Origins of the American Hairless Terrier On August 12, 1972 a litter of mid-sized Rat Terriers was born. Among the puppies was Josephine, a healthy little girl, except that she was totally hairless! She had silky pink skin with black spots.
Josephine was given to Edwin and Willie Scott in Louisiana. They fell in love with her and wanted to produce more dogs with this hairless trait. She had a wonderful personality and was very clean -- no shedding, no doggy odor, and no fleas. The Scotts were told that this could not be done, but they were persistent and decided to breed her anyway.
In her first litter, she had four puppies and one of them was hairless! This hairless pup was named Gypsy. Later, she was bred several additional times, but she had only coated litters. What a disappointment. When Josephine was nine years old and still in good health, she was bred for the last time. This litter had four puppies and two of them were hairless. The hairless female was named Jemima and the hairless male was named Snoopy. The two coated pups were Petunia and Queenie.
All pups from Josephine's last litter were later bred and that was the beginning of a carefully planned breeding program at Trout Creek Kennel. With the help and support from veterinarians, the Scotts established this new hairless dog breed, which they named the "American Hairless Terrier".
This information is available across the web on a variety of sites. Additional information can be found on the Scott's Trout Creek Kennel web-site.
What is an American Hairless Terrier (AHT) Being terriers, AHT's are loving, playful, lively, alert and intelligent dogs. They are completely hairless except for eyebrows and whiskers. Their skin, which is usually pink with black, gray, brown or red spots of various sizes, is warm and very soft to the touch. This soft skin makes them especially suitable for allergy sufferers. The hairless gene in the AHT's is autosomal recessive and not semi-lethal dominant like in the other hairless dog breeds. The AHT's have a full set of teeth and typically have no skin problems related to the hairlessness. They make loving and delightful companions!
Getting to know an American Hairless Terrier (AHT) AHTs are very personable dogs and they have so many ways to communicate with you. They will wag their tail faster than you ever thought possible as soon as they see you to show their delight at your presence. When frighten they will bark fiercely to bolster their confidence, but you'll know how they truly feel as they are sure to tuck their tail between their legs and visibly shiver! Excitement can be seen in the wrinkles of their face and the positioning of their ears. You'll see their ears laid back when they go into protection mode, but their ears stand straight and tall when they are most excited or when they've heard the slight sound.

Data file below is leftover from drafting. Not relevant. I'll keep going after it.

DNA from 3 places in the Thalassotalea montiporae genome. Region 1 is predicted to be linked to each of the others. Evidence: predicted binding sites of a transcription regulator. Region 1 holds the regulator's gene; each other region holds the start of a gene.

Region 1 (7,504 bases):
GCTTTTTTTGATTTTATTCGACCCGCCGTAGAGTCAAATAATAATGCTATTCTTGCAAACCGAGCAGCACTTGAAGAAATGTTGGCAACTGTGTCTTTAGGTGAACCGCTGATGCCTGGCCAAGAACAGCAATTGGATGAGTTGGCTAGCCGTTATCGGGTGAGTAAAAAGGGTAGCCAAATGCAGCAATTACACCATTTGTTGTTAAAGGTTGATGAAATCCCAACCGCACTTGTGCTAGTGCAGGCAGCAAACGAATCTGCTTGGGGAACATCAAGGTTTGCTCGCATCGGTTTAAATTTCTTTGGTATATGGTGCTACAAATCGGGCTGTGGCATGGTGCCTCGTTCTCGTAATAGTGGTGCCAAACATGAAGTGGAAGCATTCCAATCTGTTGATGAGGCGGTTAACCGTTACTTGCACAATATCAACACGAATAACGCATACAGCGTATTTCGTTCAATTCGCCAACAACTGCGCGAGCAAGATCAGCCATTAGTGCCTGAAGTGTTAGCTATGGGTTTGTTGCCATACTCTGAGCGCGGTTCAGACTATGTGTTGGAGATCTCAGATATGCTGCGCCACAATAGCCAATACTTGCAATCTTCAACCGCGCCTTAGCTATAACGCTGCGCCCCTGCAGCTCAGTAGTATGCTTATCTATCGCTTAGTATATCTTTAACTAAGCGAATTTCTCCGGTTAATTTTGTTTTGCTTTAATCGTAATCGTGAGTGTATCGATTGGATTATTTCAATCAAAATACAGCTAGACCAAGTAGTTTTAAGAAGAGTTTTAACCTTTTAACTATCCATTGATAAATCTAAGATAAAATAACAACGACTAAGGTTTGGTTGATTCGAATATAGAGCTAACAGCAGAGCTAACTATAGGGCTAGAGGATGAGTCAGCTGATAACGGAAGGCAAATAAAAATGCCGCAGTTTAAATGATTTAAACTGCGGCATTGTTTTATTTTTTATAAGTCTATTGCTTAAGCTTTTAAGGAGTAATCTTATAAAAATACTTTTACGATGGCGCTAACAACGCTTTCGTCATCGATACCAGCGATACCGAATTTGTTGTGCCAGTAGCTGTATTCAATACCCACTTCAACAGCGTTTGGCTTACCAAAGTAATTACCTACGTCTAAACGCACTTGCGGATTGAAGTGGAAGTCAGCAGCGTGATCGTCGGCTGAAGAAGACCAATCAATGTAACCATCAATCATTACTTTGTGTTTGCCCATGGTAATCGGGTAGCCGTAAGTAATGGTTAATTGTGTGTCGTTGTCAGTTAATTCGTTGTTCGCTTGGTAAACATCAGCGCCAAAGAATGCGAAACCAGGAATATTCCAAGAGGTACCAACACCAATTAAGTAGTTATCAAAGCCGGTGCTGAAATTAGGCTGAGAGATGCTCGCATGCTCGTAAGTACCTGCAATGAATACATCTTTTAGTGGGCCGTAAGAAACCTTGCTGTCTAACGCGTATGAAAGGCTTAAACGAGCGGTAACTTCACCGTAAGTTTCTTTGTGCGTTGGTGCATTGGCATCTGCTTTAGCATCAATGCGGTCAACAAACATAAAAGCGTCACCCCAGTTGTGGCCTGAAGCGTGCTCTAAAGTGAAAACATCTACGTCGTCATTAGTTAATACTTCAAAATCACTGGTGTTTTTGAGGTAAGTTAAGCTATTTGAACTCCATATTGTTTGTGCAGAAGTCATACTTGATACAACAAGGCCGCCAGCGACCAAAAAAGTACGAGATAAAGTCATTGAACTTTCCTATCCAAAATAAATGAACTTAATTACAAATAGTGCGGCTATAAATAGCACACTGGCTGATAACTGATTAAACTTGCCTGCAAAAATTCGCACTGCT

The first American Hairless Terrier was born into a litter of Rat Terriers (RT) as the result of a natural gene mutation. There are other RT and AHT sites on the web you might want to visit to learn more about them.
Our American Hairless Terriers (AHT) Hershey and Kisses are our AHTS. They are very smart and have many wonderful characteristics to their personalities. They are very loving and simply love cuddling and snuggling and enjoy your body heat. They are both very playful and very sweet. Hershey especially likes to be a clown. He does a wonderful army crawl and often greets us with a two-paw "High Five"! American Hairless Terriers are full of energy and full of fun. Hershey and Kisses love to go everywhere with us and often do. They love to travel in the car, go camping with us and even enjoy going out on our boat on the lake. They will sleep in our arms or in our bed under the blanket. They are full of spunk and like to play fetch and they can run like a greyhound. They are very protective, but usually love people after the first five minutes of "getting to know you". They like to play with children. They learn commands very easily, but they do know that they have minds of their own. Both of our AHTs have been very easy to housetrain, but sometimes do have accidents when we have forgotten to let them outside. I often tell our children that Hershey and Kisses have been trained, but we have not quite trained ourselves!!
Our AHTs are very devoted companions. They skin is very smooth and is very pleasant to touch and pet. Their skin is easy to care for, but it will burn in the sun without sun protection. We have found this to be a very small price to pay for the enjoyment they bring us. Our AHTs are bathed at least once a weekly. AHTs have no hair and in many locations cannot be outdoor dogs. Except in the very southern most United States, AHTs must be housed indoors to survive. Without the protection of any hair, they would easily succumb if kept outside during the cold winters in northern states. During the summer they require either clothing or suntain location and in the winter they need a sweater to keep them warm when it is cold. You'll enjoy them most in your home and on your lap!